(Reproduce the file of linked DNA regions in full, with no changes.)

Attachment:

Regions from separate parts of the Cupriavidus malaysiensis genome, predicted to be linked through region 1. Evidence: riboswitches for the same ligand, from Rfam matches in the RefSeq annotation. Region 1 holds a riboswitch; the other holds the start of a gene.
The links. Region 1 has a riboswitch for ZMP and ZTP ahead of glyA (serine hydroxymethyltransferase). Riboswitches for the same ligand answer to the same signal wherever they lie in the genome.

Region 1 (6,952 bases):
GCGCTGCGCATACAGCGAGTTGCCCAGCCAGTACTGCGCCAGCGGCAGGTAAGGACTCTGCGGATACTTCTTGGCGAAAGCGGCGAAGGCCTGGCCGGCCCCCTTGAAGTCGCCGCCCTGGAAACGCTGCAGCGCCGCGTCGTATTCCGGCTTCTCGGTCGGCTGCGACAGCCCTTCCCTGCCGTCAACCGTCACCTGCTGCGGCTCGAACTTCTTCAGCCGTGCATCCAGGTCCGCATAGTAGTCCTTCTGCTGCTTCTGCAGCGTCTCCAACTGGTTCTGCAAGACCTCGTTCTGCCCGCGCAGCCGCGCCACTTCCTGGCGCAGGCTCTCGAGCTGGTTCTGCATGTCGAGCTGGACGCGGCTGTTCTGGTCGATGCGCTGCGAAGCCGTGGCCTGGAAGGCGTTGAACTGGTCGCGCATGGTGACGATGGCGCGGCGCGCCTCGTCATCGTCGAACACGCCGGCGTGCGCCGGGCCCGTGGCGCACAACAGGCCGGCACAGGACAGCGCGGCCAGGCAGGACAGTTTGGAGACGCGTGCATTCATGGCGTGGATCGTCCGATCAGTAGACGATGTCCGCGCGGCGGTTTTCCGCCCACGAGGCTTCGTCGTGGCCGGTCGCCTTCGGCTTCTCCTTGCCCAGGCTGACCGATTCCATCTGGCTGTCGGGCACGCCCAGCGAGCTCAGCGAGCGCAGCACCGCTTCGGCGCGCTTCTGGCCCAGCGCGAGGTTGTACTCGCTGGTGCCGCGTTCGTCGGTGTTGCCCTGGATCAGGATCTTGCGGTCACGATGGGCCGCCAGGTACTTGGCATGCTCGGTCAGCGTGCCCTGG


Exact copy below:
Regions from separate parts of the Cupriavidus malaysiensis genome, predicted to be linked through region 1. Evidence: riboswitches for the same ligand, from Rfam matches in the RefSeq annotation. Region 1 holds a riboswitch; the other holds the start of a gene.
The links. Region 1 has a riboswitch for ZMP and ZTP ahead of glyA (serine hydroxymethyltransferase). Riboswitches for the same ligand answer to the same signal wherever they lie in the genome.

Region 1 (6,952 bases):
GCGCTGCGCATACAGCGAGTTGCCCAGCCAGTACTGCGCCAGCGGCAGGTAAGGACTCTGCGGATACTTCTTGGCGAAAGCGGCGAAGGCCTGGCCGGCCCCCTTGAAGTCGCCGCCCTGGAAACGCTGCAGCGCCGCGTCGTATTCCGGCTTCTCGGTCGGCTGCGACAGCCCTTCCCTGCCGTCAACCGTCACCTGCTGCGGCTCGAACTTCTTCAGCCGTGCATCCAGGTCCGCATAGTAGTCCTTCTGCTGCTTCTGCAGCGTCTCCAACTGGTTCTGCAAGACCTCGTTCTGCCCGCGCAGCCGCGCCACTTCCTGGCGCAGGCTCTCGAGCTGGTTCTGCATGTCGAGCTGGACGCGGCTGTTCTGGTCGATGCGCTGCGAAGCCGTGGCCTGGAAGGCGTTGAACTGGTCGCGCATGGTGACGATGGCGCGGCGCGCCTCGTCATCGTCGAACACGCCGGCGTGCGCCGGGCCCGTGGCGCACAACAGGCCGGCACAGGACAGCGCGGCCAGGCAGGACAGTTTGGAGACGCGTGCATTCATGGCGTGGATCGTCCGATCAGTAGACGATGTCCGCGCGGCGGTTTTCCGCCCACGAGGCTTCGTCGTGGCCGGTCGCCTTCGGCTTCTCCTTGCCCAGGCTGACCGATTCCATCTGGCTGTCGGGCACGCCCAGCGAGCTCAGCGAGCGCAGCACCGCTTCGGCGCGCTTCTGGCCCAGCGCGAGGTTGTACTCGCTGGTGCCGCGTTCGTCGGTGTTGCCCTGGATCAGGATCTTGCGGTCACGATGGGCCGCCAGGTACTTGGCATGCTCGGTCAGCGTGCCCTGG